HashiCorp’s Introspection About its Open Source Heritage
The past year has involved a lot of introspection for HashiCorp after naming David McJannet as CEO last August. McJannet, a VMware, GitHub and Hortonworks alum more recently served as Executive in Residence at Greylock Partners. In the transition, co-founders Armon Dadgar and Mitchell Hashimoto became co-CTOs.
“It was a fun time for the company in a number of senses,” said Dadgar. “We had a lot of open questions about what is really the commercial mission of the company.
“[It] was, OK, we have these six open source projects that have large and thriving communities, but how does that translate into commercially viable HashiCorp and one that can continue to invest in these tools and grow?”
The company offers Vagrant to manage development environments, Packer to build images, Terraform to provision images, Consul to connect and monitor applications, Nomad to deploy applications, and Vault to secure applications and infrastructure.
However, the San Francisco-based company already sought to focus beyond just creating developer tools to incorporating the workflows that require developers, operations and security teams to work together as part of an application delivery process.
McJannet previously spoke with The New Stack about its work to unify its products to help large organizations make the shift to cloud-based architectures.
It has determined that the “sweet spot” or core mission on the open source side is to solve practitioners’ challenges, Dadgar said. But it also has a Fortune 2000 customer base, customers like Home Depot, Target and Verizon that have a different class of problems. That’s prompted a big shift to enterprise versions.
An example is recently updated Vault, with improvements for both the open source and enterprise versions.
The Vault open source version incorporates secrets management, encryption as a service, and privileged access management. The Enterprise edition also includes collaboration and operations features, governance capabilities, and the ability to scale Vault across multiple data centers.
The 0.7 release earlier this year added support for multi-data center replication, but users wanted every data center to have a local vault in case they lose their primary.
Enterprise 0.8 added disaster recovery replication mode, which allows for the replication of tokens and leased credentials as well as secrets and policies, and prioritizes the ability to quickly return from a down state without having to regenerate tokens for applications/users accessing secrets.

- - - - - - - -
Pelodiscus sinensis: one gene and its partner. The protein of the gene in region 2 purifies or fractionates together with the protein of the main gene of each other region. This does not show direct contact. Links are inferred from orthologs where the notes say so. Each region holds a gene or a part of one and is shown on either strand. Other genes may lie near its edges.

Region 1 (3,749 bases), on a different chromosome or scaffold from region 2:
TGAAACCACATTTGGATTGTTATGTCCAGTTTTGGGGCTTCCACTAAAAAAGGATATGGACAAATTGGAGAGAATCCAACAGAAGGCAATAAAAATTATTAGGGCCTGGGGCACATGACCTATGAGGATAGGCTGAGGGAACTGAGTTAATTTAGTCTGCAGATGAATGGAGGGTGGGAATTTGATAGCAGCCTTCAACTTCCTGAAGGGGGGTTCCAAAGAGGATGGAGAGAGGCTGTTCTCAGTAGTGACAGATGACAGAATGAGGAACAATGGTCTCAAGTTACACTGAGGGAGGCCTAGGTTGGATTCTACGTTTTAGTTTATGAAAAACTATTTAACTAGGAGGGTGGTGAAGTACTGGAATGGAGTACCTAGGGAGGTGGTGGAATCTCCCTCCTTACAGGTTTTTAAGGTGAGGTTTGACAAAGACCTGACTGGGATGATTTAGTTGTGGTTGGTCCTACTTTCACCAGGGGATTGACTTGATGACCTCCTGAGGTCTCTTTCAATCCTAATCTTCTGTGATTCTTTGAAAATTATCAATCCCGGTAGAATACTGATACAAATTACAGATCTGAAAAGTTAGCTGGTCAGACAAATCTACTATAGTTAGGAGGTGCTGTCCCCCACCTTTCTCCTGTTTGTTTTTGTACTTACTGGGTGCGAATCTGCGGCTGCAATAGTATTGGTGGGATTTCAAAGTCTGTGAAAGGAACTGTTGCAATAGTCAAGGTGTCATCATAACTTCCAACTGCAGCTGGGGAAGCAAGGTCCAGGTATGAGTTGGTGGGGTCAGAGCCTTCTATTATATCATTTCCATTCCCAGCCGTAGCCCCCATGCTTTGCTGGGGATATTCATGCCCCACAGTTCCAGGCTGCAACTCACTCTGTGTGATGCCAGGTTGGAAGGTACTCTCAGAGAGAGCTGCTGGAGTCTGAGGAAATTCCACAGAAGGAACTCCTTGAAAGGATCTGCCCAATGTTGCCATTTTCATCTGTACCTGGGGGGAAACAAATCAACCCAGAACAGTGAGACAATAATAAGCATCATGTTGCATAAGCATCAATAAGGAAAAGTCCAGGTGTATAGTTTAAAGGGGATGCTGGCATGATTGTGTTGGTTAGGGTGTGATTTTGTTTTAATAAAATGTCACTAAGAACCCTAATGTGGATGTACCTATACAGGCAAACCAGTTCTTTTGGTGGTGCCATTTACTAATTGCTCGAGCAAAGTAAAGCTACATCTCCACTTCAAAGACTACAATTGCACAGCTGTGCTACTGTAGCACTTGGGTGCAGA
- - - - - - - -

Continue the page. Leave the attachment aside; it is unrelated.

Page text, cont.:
It also includes mount-filtered replication.
“A lot of these multinationals have data-governance laws — what data can actually be replicated where. Our initial implementation was sort of all or nothing. Your whole data set gets replicated to every data center or not at all,” Dadgar said. “Now you have these fine-grained knobs, ‘OK, this data can go to these countries. This data can go to these regions.’ There are regulations like the EU General Data Protection Regulation (GDPR) on the horizon, and most companies are unprepared. That’s been a conversation starter around Vault particularly,” Dadgar said.
And a new multi-factor authentication subsystem allows Duo Push, Okta Push, PingID Push and Time-based One-Time Password (TOTP) methods to be required for any operation on an authenticated path within Vault.
Version 0.8 also adds support for secure plug-ins on the open source side.
“One of our central questions is how do we provide a central service that provides central access to all parts of our infrastructure,” he said.
“Whether it’s a database or Amazon cloud credentials or encryption keys — the goal is centrality of management. Then security teams only have to do policy in one place, they only have to do auditing in one place, they only have to give access in one place.”
To that end, it’s added support for an array of systems — Couchbase, MySQL, Postgres, HANA, Oracle DB, the list goes on.
“What we’ve traditionally done, say it’s an Oracle database, is to say we want that supported in Vault natively and the whole community can benefit from it,” he said. “The challenge is companies that have this particular homegrown system and want to broker access to it through Vault. But this is unique to this company and doesn’t benefit the overall community, and we take on the burden of maintaining it.
“Secure plug-ins gave us a way out of this. We can work with you to develop a plug-in that lets you manage your homegrown system and you can maintain this system that’s unique to you. So it helps us support our core mission of how do we support all these heterogeneous endpoints. We’re tackling that through a combination of partnerships, plug-ins and added integrations.”
Vault 0.8.1 also includes Google Cloud Platform Identity and Access Management (IAM) Authentication Backend and Oracle Database Secret Backend.
The company is furthering its support with Google Cloud and recently announced a multi-year partnership with Microsoft to further integrate its Terraform infrastructure provisioning tool across Azure cloud services.
Adobe will be among the customers talking about their experiences at HashiConf ’17, September 18-20 in Austin, Texas.